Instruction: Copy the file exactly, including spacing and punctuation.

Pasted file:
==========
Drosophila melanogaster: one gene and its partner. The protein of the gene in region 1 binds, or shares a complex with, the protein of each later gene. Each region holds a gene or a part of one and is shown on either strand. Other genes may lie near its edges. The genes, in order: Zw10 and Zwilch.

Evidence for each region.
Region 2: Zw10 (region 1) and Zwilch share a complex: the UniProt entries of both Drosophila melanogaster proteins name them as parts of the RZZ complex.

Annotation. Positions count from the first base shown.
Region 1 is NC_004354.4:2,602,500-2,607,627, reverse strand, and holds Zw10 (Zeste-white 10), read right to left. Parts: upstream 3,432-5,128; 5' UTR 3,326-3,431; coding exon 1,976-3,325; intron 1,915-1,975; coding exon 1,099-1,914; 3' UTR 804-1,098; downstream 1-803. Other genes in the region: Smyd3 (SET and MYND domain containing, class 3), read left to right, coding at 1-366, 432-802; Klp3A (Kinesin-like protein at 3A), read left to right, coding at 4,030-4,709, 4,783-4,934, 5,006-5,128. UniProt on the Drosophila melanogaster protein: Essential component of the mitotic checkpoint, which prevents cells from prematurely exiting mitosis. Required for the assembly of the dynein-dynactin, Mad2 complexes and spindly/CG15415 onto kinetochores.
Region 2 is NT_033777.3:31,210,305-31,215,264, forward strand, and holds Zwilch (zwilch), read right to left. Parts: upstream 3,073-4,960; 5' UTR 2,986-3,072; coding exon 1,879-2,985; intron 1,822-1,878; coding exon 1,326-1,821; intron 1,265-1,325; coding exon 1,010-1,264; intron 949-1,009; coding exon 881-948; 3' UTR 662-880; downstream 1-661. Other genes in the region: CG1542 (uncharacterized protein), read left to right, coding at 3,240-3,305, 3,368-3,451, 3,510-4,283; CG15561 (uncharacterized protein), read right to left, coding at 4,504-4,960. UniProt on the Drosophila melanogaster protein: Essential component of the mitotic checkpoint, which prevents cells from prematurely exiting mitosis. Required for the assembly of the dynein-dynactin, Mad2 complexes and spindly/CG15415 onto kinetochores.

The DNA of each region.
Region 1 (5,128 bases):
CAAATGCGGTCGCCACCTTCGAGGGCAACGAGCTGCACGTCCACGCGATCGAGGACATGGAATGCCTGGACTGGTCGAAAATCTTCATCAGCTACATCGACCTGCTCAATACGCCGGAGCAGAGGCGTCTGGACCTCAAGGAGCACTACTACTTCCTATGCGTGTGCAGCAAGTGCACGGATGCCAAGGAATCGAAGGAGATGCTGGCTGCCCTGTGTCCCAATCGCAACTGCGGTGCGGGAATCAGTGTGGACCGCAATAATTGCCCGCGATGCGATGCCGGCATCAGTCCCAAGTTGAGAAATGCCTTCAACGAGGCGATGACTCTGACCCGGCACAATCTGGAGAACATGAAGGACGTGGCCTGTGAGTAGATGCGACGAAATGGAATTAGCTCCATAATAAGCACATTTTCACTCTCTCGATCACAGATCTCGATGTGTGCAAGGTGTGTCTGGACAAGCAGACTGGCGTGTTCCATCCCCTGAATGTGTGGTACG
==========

Drosophila melanogaster: one gene and its partner. The protein of the gene in region 1 binds, or shares a complex with, the protein of each later gene. Each region holds a gene or a part of one and is shown on either strand. Other genes may lie near its edges. The genes, in order: Zw10 and Zwilch.

Evidence for each region.
Region 2: Zw10 (region 1) and Zwilch share a complex: the UniProt entries of both Drosophila melanogaster proteins name them as parts of the RZZ complex.

Annotation. Positions count from the first base shown.
Region 1 is NC_004354.4:2,602,500-2,607,627, reverse strand, and holds Zw10 (Zeste-white 10), read right to left. Parts: upstream 3,432-5,128; 5' UTR 3,326-3,431; coding exon 1,976-3,325; intron 1,915-1,975; coding exon 1,099-1,914; 3' UTR 804-1,098; downstream 1-803. Other genes in the region: Smyd3 (SET and MYND domain containing, class 3), read left to right, coding at 1-366, 432-802; Klp3A (Kinesin-like protein at 3A), read left to right, coding at 4,030-4,709, 4,783-4,934, 5,006-5,128. UniProt on the Drosophila melanogaster protein: Essential component of the mitotic checkpoint, which prevents cells from prematurely exiting mitosis. Required for the assembly of the dynein-dynactin, Mad2 complexes and spindly/CG15415 onto kinetochores.
Region 2 is NT_033777.3:31,210,305-31,215,264, forward strand, and holds Zwilch (zwilch), read right to left. Parts: upstream 3,073-4,960; 5' UTR 2,986-3,072; coding exon 1,879-2,985; intron 1,822-1,878; coding exon 1,326-1,821; intron 1,265-1,325; coding exon 1,010-1,264; intron 949-1,009; coding exon 881-948; 3' UTR 662-880; downstream 1-661. Other genes in the region: CG1542 (uncharacterized protein), read left to right, coding at 3,240-3,305, 3,368-3,451, 3,510-4,283; CG15561 (uncharacterized protein), read right to left, coding at 4,504-4,960. UniProt on the Drosophila melanogaster protein: Essential component of the mitotic checkpoint, which prevents cells from prematurely exiting mitosis. Required for the assembly of the dynein-dynactin, Mad2 complexes and spindly/CG15415 onto kinetochores.

The DNA of each region.
Region 1 (5,128 bases):
CAAATGCGGTCGCCACCTTCGAGGGCAACGAGCTGCACGTCCACGCGATCGAGGACATGGAATGCCTGGACTGGTCGAAAATCTTCATCAGCTACATCGACCTGCTCAATACGCCGGAGCAGAGGCGTCTGGACCTCAAGGAGCACTACTACTTCCTATGCGTGTGCAGCAAGTGCACGGATGCCAAGGAATCGAAGGAGATGCTGGCTGCCCTGTGTCCCAATCGCAACTGCGGTGCGGGAATCAGTGTGGACCGCAATAATTGCCCGCGATGCGATGCCGGCATCAGTCCCAAGTTGAGAAATGCCTTCAACGAGGCGATGACTCTGACCCGGCACAATCTGGAGAACATGAAGGACGTGGCCTGTGAGTAGATGCGACGAAATGGAATTAGCTCCATAATAAGCACATTTTCACTCTCTCGATCACAGATCTCGATGTGTGCAAGGTGTGTCTGGACAAGCAGACTGGCGTGTTCCATCCCCTGAATGTGTGGTACG